How an Africa-based network built fake media outlets and clickbait health scams for profit

Today, in cooperation with France24, we released our investigation into Africa24 – a network that spreads health disinformation and conspiratorial content in order to make a profit. This network has a dozen of websites, ranging from health scams involving the sale of home remedy books to “sexo” clickbait. What’s more, trying to take advantage of the coronavirus crisis to attract a greater audience, 24jours – a website part of the network – was recently fact-checked for an article, which falsely claimed that “hundreds of Italians are moving to Africa to escape the #coronavirus”. To summarise, the network has used increasingly common disinformation techniques, such as:

  • Playing on the edge of satire to bypass disinformation counter-measures;
  • Spoofing names of legitimate media to mislead people;
  • Syndicating content from Russia Today, Sputnik, and other controversial sources, and
  • Using Facebook for content amplification.

Interested in knowing more?

A Wolf in Sheep’s Clothing: Russian Troll Farms

Last week, CNN released an exposé on Russian troll farms operated from Ghana and Nigeria charged with the task of inflaming societal divisions in the run-up to the US presidential election. As similar to the 2016 Russian IRA operation, the farms disseminated content that promoted black empowerment and displayed anger towards white Americans. The trolls pretended to be based in the US, but in reality, were located in Ghana at a premise rented by an NGO – one which turned out to have strong links with the farms. Facebook’s Nathaniel Gleicher told reporters that the network’s technique appeared “to be attempting to create an NGO that had real-world people working for it on the ground in Ghana as a way to build legitimacy for their narratives and use that to message out”. In similar news, BBC News recently looked into whether evidence suggested that the Russian government was directly involved in the 2019 UK general election with the leaked US-UK trade documents. In sum, attribution is difficult but it could be that the perpetrator has links to the Russian state.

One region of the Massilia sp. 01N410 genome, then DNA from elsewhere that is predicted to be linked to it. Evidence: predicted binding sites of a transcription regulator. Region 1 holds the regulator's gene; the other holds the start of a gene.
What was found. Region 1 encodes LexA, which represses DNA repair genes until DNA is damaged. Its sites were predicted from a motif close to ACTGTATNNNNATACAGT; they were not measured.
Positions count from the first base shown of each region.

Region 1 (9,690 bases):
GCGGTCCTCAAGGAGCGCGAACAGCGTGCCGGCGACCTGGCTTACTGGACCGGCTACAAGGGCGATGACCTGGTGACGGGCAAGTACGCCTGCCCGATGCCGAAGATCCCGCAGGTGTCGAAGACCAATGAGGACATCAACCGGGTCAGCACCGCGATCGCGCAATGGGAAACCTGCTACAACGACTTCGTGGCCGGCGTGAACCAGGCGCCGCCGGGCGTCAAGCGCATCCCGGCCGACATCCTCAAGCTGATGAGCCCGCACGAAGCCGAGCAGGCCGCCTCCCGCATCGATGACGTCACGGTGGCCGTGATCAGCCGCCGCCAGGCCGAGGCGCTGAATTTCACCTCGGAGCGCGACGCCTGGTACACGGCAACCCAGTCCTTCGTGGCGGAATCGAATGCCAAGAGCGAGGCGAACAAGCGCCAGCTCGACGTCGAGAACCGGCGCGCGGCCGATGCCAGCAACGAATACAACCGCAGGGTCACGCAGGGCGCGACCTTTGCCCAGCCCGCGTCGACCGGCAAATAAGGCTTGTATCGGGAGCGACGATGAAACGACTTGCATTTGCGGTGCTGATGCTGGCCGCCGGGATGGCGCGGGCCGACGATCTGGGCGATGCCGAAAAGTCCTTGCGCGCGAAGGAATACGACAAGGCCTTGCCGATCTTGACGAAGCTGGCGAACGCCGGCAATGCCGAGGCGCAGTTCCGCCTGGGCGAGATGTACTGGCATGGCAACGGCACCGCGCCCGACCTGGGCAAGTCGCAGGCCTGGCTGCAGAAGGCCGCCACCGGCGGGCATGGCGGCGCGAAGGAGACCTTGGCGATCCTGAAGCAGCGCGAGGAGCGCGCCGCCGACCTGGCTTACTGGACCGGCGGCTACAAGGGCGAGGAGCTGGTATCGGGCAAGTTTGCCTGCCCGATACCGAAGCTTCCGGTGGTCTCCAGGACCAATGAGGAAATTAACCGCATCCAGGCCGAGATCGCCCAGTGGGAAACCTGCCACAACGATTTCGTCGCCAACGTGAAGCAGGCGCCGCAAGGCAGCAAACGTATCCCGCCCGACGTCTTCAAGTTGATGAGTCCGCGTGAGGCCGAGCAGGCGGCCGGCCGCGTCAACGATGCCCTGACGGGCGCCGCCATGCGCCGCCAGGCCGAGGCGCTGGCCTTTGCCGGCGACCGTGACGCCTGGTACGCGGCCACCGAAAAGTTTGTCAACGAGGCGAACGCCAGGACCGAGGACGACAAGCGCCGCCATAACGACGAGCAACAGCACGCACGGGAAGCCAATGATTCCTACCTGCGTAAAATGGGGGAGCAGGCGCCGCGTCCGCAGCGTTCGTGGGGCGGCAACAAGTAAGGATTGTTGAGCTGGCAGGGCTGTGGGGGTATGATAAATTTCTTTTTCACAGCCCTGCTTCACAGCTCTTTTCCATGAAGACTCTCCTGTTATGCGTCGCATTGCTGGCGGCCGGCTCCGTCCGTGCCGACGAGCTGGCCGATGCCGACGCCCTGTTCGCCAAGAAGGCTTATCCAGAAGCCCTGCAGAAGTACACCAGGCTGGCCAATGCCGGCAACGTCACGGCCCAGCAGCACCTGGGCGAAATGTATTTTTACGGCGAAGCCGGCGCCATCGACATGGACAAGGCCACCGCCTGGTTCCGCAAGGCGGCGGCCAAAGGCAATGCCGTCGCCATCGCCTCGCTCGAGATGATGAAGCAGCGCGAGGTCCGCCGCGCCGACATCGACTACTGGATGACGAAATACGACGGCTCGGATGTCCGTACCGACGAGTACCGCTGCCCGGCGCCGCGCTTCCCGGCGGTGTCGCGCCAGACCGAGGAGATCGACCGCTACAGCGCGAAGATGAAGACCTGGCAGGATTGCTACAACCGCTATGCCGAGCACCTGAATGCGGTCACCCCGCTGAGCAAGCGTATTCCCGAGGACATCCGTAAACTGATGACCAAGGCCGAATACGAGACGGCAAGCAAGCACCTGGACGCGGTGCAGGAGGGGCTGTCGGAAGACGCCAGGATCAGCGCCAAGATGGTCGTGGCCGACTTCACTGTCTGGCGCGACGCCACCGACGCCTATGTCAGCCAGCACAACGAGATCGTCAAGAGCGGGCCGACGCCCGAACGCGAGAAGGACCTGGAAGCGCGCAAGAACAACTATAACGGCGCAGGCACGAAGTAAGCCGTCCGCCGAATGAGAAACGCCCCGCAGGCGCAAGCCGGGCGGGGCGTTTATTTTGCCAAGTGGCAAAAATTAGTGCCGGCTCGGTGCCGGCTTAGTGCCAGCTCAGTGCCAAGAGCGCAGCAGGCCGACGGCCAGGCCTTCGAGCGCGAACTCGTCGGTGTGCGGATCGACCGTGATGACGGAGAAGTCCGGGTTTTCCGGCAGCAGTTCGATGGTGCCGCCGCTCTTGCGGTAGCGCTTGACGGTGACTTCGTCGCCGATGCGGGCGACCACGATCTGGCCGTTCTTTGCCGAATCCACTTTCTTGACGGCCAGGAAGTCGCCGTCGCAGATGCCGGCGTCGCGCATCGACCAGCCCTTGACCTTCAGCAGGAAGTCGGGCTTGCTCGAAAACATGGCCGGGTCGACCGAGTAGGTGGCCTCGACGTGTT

Coronavirus Infodemic

Good reads


  • new study looks at how a disinformation narrative spreads in the face of doubt or scepticism from online communities, finding that despite the existence of scepticism towards the narrative, the spread of disinformation persisted. The authors attribute this factor to the digital architecture of online platforms and decentralised communication, which enable the spread of disinformation.
  • Information Operations and Online Activism within NATO Discourse: In analysing Twitter conversations about NATO, Kate Starbird sheds light on the structure and dynamics of information operations that masked as organic “online activism” in order to blend in with online communities and shape political discourse.

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